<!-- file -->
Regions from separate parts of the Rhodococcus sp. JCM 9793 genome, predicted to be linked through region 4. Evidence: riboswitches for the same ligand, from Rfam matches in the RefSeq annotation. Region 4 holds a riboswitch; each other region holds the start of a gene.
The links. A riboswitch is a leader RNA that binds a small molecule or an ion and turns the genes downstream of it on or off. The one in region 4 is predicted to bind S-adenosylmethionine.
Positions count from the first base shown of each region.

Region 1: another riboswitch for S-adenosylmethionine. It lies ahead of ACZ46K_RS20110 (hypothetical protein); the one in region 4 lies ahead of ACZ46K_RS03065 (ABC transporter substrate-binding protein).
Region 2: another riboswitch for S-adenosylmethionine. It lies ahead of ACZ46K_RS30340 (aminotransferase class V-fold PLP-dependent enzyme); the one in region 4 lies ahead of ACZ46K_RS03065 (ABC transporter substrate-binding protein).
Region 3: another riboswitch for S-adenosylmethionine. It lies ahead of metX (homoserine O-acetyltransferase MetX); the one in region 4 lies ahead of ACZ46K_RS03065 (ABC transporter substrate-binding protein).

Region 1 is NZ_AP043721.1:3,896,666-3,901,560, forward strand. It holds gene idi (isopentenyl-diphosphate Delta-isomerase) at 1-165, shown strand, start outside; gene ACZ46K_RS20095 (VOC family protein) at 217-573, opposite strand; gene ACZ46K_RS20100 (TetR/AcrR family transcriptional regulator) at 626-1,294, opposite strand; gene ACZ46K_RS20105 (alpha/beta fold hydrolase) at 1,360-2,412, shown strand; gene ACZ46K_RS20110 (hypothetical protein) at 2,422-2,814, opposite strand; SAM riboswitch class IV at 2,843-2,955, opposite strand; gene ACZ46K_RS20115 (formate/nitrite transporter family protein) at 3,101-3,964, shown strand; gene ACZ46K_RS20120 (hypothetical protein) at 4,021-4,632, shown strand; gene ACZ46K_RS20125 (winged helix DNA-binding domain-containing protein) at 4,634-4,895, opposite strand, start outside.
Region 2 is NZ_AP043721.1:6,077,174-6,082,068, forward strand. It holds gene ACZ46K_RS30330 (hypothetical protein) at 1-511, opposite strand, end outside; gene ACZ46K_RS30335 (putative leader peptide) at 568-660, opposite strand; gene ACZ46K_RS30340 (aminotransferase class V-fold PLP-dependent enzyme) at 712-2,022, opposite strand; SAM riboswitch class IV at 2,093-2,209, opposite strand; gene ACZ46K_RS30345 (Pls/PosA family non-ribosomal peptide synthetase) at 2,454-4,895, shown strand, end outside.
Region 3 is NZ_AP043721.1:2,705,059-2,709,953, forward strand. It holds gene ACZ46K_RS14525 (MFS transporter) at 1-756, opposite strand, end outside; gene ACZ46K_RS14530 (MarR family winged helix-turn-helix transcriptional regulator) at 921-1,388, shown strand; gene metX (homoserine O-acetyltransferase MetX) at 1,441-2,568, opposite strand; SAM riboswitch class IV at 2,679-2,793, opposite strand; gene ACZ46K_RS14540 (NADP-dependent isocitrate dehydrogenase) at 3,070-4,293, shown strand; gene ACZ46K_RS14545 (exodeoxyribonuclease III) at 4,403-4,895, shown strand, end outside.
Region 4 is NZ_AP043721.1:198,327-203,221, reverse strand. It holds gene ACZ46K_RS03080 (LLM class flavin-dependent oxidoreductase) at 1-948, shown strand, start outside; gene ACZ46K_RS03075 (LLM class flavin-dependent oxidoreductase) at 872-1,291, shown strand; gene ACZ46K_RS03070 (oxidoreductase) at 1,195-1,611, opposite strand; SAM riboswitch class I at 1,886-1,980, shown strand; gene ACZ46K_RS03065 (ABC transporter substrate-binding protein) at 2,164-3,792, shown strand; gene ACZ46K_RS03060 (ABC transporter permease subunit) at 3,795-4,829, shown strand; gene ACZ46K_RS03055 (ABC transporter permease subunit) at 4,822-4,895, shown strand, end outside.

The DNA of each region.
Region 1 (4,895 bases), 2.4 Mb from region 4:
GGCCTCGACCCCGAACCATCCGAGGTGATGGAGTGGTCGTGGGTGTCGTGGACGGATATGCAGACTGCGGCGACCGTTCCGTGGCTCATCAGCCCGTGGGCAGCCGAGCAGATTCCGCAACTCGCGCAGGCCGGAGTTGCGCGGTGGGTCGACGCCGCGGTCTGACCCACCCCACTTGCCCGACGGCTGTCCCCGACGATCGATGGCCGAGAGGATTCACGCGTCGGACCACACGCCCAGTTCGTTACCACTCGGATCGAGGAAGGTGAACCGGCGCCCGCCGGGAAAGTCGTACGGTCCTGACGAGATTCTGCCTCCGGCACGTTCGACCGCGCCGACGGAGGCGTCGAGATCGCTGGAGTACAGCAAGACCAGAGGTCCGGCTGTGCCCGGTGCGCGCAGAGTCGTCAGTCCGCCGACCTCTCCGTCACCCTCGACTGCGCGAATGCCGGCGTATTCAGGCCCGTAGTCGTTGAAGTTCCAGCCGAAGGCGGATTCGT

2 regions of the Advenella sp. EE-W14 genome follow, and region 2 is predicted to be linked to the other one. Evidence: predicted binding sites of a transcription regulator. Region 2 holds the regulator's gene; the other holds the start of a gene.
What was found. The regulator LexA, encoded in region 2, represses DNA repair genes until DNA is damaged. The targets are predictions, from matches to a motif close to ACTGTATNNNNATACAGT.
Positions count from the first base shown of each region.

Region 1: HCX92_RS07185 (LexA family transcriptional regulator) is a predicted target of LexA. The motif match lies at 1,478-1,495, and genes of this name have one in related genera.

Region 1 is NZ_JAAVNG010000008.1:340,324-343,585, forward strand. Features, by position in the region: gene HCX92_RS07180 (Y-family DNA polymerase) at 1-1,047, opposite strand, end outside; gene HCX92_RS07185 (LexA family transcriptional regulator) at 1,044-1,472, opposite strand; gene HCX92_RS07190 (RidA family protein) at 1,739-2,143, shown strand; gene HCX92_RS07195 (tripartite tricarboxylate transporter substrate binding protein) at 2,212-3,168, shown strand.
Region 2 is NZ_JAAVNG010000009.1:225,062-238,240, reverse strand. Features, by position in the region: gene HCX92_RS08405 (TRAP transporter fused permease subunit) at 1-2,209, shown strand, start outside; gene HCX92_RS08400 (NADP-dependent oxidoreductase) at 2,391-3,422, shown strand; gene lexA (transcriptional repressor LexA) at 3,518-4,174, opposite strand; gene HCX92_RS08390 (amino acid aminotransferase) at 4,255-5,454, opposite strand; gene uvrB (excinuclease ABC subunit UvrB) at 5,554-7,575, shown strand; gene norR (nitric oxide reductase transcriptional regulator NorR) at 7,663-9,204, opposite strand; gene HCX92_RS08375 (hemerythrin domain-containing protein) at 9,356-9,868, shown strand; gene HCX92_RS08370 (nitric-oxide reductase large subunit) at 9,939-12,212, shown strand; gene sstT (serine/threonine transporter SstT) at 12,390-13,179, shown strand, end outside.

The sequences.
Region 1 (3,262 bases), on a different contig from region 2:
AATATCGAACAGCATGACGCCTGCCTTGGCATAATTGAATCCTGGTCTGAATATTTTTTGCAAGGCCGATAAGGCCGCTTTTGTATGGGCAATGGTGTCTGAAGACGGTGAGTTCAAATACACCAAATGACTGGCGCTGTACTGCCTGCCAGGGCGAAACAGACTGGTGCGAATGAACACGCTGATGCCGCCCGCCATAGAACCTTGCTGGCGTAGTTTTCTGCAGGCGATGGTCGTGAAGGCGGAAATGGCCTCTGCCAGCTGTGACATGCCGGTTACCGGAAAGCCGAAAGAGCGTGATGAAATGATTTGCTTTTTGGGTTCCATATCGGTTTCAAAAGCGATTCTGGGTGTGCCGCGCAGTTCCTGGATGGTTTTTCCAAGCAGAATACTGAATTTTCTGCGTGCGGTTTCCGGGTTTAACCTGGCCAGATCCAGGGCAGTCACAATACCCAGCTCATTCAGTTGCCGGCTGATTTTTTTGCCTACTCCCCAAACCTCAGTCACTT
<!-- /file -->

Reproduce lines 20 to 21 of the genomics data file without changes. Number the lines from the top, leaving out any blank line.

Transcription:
The sequences.
Region 1 (3,262 bases), on a different contig from region 2: